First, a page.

Your Online Reputation

The July issue of the Oregon State Bar Bulletin features an excellent article by Linn Davis entitled “Responding to Negative Online Reviews: Reputation Management.”  If you’ve ever received a negative review, or fear that negative content is inevitable, this post is for you.

While Davis’ article focuses on ethical dos and don’ts, it also contains solid practical advice.  The following excerpt describes what you cannot do, what you should not do, how to preempt negative reviews, and how to respond to a negative review. Also included are my two cents on best practice recommendations.

What You Cannot Do

  • Reveal information relating to the representation of a client
  • Post inaccurate content
  • Allow misleading information that creates false expectations regarding fees, results, or your firm’s resources
  • Use subterfuge (employees posing as satisfied clients offering glowing reviews)
  • Fail to promptly update information when it changes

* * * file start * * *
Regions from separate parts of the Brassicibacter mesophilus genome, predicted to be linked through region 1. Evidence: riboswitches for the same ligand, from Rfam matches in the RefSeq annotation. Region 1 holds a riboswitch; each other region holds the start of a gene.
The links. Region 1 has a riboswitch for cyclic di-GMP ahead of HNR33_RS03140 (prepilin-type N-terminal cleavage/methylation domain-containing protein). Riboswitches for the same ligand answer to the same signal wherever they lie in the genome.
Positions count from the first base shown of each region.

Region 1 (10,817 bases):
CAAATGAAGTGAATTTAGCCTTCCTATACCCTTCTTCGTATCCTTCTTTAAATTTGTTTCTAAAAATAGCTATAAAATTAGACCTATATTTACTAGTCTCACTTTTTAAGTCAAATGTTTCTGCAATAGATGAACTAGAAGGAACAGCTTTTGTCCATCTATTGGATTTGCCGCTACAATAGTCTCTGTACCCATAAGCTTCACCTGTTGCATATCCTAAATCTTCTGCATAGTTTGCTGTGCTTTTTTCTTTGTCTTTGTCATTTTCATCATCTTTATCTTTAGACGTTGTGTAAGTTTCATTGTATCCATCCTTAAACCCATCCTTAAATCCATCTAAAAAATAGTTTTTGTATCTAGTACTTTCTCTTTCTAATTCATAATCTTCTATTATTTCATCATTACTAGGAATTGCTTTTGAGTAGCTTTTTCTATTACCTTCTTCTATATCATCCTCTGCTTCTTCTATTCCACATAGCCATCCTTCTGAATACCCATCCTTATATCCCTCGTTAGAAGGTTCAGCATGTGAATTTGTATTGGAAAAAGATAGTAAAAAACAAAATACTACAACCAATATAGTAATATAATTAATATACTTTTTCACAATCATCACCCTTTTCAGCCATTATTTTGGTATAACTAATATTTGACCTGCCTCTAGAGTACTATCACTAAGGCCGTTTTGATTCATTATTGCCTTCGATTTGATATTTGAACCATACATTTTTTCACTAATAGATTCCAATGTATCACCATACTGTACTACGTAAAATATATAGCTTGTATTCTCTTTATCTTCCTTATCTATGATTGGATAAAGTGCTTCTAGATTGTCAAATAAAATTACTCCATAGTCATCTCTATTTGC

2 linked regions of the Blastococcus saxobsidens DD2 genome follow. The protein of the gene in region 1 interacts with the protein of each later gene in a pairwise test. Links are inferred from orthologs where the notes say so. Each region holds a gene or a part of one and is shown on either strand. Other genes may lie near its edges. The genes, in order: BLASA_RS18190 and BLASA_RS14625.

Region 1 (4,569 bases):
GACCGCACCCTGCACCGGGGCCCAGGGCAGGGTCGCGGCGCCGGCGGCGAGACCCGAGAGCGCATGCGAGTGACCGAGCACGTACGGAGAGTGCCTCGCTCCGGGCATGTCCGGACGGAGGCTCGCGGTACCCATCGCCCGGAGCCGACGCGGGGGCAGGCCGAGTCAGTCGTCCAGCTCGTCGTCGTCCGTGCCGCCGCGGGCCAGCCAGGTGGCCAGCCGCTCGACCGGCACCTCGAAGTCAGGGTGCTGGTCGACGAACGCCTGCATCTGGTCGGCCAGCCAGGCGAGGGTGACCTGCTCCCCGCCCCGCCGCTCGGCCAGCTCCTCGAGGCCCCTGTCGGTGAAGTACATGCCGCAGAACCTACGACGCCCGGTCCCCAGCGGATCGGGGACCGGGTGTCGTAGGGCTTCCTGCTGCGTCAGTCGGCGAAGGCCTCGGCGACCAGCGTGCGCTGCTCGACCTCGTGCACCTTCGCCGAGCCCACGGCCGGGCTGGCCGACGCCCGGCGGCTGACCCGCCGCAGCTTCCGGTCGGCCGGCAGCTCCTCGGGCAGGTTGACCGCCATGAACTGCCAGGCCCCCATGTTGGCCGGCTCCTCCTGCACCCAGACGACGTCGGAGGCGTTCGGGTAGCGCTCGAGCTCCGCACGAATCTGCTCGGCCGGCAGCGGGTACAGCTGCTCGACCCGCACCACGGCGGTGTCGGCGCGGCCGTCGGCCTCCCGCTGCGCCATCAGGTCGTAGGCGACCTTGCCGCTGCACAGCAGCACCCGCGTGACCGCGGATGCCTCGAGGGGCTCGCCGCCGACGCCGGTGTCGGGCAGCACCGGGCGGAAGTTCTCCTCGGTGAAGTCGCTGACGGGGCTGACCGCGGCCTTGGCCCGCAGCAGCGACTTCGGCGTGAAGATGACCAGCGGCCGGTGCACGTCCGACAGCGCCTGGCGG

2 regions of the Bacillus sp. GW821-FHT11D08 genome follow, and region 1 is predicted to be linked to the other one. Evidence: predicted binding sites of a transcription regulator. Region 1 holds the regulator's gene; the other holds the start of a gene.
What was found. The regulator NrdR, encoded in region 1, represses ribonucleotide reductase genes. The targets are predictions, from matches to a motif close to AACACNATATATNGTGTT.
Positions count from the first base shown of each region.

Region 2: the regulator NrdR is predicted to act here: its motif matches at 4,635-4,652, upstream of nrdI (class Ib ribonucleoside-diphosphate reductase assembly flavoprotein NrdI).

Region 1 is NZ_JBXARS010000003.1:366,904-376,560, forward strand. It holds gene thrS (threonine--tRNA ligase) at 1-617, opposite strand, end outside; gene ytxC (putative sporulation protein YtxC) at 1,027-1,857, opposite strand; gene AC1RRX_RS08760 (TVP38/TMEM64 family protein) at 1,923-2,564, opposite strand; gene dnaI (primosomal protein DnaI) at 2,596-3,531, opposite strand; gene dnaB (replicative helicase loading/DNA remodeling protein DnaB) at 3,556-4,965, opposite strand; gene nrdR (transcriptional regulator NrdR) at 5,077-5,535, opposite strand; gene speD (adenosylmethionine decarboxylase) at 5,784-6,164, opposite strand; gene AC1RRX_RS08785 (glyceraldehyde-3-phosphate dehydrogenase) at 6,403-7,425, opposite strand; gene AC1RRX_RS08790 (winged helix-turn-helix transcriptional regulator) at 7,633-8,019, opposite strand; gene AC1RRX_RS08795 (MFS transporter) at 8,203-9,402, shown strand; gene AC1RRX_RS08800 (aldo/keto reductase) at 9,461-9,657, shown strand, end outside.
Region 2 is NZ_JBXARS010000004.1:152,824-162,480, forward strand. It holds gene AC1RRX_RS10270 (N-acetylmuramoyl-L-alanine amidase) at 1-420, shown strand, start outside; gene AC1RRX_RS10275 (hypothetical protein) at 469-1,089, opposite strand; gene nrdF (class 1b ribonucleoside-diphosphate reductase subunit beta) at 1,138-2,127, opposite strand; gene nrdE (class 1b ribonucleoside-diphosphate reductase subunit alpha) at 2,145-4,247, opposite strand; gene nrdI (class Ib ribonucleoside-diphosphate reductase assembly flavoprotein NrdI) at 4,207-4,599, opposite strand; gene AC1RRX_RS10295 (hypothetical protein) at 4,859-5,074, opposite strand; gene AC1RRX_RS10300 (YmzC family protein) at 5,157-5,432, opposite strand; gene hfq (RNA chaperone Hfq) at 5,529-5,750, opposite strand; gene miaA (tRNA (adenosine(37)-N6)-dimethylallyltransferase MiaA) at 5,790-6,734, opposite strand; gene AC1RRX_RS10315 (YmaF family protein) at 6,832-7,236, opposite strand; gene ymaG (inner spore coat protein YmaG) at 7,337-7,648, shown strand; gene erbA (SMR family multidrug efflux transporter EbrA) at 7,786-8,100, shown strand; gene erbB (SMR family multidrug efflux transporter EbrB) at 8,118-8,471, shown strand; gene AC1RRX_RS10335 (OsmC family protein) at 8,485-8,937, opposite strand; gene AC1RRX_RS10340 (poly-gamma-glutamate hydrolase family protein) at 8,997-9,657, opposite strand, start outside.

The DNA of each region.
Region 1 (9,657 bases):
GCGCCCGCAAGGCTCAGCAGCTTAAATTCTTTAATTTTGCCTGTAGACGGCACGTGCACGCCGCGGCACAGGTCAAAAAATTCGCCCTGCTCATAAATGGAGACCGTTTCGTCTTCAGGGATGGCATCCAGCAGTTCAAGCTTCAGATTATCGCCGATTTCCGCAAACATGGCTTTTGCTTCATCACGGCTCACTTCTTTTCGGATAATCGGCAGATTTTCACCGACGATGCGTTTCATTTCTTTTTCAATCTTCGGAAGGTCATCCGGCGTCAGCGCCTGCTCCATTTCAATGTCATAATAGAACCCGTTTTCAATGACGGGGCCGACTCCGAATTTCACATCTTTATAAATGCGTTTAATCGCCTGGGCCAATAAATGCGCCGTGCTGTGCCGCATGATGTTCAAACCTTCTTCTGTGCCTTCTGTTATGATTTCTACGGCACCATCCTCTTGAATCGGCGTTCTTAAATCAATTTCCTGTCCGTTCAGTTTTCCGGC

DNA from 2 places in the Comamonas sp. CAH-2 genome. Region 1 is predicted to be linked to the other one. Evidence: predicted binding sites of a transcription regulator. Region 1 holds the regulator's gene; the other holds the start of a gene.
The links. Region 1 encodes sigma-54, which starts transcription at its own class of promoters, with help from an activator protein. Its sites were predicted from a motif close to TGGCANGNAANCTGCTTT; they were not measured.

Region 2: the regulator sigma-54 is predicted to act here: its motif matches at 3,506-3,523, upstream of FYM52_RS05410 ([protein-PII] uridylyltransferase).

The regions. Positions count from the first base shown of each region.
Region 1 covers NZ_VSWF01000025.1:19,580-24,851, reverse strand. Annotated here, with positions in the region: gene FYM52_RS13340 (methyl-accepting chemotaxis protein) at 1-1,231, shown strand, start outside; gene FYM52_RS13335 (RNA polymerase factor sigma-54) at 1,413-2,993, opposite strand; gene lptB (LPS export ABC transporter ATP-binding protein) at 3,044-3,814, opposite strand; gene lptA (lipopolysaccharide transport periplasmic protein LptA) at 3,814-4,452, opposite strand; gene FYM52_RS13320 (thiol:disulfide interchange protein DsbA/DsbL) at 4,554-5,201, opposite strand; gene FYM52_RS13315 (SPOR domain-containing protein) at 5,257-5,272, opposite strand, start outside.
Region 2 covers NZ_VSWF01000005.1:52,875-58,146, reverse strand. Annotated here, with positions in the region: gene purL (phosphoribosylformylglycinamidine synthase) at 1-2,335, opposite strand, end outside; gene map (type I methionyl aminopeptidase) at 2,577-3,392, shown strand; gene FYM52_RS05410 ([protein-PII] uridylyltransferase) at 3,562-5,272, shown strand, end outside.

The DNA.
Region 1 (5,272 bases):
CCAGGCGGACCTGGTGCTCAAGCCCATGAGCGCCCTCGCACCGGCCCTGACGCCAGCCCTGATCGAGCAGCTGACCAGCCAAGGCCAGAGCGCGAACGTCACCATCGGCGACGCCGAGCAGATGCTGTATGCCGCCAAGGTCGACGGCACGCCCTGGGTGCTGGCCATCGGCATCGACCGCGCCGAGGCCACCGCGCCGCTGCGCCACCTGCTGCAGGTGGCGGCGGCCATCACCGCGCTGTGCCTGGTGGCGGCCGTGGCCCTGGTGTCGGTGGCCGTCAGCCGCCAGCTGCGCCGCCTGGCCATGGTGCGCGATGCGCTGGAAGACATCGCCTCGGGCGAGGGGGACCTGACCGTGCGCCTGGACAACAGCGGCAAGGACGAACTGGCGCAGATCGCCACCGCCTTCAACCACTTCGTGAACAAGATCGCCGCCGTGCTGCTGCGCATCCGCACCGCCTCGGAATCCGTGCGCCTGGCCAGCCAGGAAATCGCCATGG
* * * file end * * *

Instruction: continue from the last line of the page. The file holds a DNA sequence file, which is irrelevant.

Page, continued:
• Engage in real-time interactions that violate in-person solicitation rules

What You Should Not Do

  • Sue the source of the negative review for defamation
  • Attempt to restrict clients from posting negative reviews
  • Form an unintended attorney-client relationship in an online legal forum
  • Fail to screen for conflicts in an online legal forum
  • Offer incentives for a positive review without considering the ethical and legal implications. See Oregon RPC 1.8(a), and 16 CFR Part 255 relating to FTC regulation of endorsements.

How to Preempt Negative Reviews

  • Contribute accurate and valuable information regarding yourself and your firm
  • Use disclaimers when participating in online legal forums
  • Provide clients with professional and competent work product

How to Respond to a Negative Review

One possibility is to do nothing.  As Davis points out, “not every opinion (on the Internet) must be contested.”  If, however, you feel you must respond, Davis offers three ethically permissible approaches:

  • Encourage the client to contact you to resolve the concerns expressed (this could be done online or offline)
  • Post that you disagree with the client’s account but are prevented by your professional standards from responding in a public forum without the client’s consent
  • Direct readers to other forums where your representation is regarded more “fully, accurately, and favorably”

Best Practices – My Two Cents

If the negative review comes from a client: